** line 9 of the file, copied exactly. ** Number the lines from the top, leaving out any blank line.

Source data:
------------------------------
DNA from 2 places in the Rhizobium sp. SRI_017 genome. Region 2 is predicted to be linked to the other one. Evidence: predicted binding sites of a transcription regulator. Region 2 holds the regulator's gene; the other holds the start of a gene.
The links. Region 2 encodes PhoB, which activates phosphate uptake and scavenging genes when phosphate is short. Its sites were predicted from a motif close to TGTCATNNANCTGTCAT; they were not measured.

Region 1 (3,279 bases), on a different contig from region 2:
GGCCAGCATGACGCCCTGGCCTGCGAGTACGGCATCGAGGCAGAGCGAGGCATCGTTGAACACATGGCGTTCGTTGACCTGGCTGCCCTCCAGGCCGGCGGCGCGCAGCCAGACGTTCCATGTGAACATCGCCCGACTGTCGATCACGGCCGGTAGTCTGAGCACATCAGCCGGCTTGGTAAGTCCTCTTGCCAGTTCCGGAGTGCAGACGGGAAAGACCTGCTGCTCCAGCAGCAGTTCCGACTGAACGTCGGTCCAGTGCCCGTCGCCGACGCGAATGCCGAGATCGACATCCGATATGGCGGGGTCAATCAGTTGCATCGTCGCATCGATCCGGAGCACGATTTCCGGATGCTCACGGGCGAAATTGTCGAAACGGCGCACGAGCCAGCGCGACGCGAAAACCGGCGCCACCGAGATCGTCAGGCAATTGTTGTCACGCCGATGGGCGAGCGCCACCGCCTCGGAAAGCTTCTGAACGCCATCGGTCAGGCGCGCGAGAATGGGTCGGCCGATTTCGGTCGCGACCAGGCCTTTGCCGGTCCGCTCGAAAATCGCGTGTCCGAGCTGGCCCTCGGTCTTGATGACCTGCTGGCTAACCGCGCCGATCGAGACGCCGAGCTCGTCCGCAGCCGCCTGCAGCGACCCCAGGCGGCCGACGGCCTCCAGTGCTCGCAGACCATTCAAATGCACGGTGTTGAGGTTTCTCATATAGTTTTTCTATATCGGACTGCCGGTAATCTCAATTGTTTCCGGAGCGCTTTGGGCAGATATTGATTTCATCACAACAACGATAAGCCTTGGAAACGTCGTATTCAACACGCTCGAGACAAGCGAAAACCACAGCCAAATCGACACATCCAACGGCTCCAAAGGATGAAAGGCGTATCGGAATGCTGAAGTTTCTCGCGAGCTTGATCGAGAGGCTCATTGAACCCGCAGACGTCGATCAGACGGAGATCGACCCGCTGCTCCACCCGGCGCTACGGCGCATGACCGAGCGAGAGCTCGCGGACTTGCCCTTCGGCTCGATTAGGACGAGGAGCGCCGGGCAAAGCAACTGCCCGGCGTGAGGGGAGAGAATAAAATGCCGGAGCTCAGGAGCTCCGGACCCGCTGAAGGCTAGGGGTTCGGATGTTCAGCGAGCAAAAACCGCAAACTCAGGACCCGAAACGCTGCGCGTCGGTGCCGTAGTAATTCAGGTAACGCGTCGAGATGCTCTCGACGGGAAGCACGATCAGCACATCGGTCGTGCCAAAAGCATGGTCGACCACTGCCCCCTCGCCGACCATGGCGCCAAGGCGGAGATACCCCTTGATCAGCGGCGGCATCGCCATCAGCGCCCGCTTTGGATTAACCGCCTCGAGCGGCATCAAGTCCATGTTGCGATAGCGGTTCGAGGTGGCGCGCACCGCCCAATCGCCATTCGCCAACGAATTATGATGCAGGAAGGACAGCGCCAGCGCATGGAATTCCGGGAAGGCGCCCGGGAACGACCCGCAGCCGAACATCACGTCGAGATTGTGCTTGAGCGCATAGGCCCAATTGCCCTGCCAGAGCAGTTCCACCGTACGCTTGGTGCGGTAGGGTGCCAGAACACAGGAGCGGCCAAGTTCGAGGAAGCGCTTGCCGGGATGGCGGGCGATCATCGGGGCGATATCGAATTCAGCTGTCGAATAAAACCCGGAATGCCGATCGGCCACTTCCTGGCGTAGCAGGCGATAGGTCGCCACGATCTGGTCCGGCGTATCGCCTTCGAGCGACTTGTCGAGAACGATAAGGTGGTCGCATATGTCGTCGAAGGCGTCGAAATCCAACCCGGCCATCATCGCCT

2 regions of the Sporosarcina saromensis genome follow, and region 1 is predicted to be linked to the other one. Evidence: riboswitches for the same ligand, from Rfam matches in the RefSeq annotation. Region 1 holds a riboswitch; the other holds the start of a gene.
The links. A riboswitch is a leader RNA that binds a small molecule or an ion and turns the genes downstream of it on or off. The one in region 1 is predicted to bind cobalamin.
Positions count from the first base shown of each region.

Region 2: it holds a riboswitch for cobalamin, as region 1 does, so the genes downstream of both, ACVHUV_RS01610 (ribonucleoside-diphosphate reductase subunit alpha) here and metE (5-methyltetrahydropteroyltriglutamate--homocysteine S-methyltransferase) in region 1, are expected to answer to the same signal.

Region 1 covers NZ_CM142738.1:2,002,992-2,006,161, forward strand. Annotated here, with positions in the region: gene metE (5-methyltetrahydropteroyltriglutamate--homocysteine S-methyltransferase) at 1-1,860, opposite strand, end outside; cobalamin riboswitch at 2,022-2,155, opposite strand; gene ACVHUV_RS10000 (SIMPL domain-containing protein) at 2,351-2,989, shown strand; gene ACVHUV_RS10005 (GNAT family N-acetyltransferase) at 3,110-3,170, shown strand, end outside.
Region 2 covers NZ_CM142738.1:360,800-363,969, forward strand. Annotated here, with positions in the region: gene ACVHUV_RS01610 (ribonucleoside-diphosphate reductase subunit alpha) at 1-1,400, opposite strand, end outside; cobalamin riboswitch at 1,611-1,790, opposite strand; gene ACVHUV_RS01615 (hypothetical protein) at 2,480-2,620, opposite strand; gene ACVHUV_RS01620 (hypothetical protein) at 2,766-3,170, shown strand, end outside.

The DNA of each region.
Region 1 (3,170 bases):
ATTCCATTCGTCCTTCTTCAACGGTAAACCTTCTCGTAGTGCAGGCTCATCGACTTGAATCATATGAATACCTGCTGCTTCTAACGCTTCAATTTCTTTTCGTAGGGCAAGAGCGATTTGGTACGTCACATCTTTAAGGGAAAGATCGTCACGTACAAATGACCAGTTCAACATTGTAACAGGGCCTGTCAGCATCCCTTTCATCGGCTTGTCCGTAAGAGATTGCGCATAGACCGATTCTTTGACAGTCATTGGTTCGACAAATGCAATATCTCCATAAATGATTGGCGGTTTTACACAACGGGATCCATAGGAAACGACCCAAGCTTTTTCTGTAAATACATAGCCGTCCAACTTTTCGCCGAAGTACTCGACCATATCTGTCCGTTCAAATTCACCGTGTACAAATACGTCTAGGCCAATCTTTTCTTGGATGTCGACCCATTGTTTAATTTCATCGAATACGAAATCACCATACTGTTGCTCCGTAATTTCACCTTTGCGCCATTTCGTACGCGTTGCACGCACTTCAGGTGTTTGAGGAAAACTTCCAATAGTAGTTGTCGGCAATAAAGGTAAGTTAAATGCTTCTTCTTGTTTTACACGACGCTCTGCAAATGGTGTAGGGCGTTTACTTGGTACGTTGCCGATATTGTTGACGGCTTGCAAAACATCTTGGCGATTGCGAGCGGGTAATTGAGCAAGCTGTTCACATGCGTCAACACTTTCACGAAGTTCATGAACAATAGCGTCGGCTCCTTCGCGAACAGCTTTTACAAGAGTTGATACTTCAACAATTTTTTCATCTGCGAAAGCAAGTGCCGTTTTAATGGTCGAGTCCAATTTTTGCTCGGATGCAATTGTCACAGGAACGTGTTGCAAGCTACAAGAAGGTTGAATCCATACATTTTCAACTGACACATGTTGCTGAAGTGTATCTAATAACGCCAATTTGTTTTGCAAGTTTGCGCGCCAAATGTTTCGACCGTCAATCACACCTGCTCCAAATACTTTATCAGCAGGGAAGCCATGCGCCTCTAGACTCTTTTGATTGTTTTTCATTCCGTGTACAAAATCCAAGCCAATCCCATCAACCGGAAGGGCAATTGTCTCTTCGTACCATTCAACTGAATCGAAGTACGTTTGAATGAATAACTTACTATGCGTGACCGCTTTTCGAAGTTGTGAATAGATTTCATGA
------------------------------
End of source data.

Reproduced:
Region 1 covers NZ_CM142738.1:2,002,992-2,006,161, forward strand. Annotated here, with positions in the region: gene metE (5-methyltetrahydropteroyltriglutamate--homocysteine S-methyltransferase) at 1-1,860, opposite strand, end outside; cobalamin riboswitch at 2,022-2,155, opposite strand; gene ACVHUV_RS10000 (SIMPL domain-containing protein) at 2,351-2,989, shown strand; gene ACVHUV_RS10005 (GNAT family N-acetyltransferase) at 3,110-3,170, shown strand, end outside.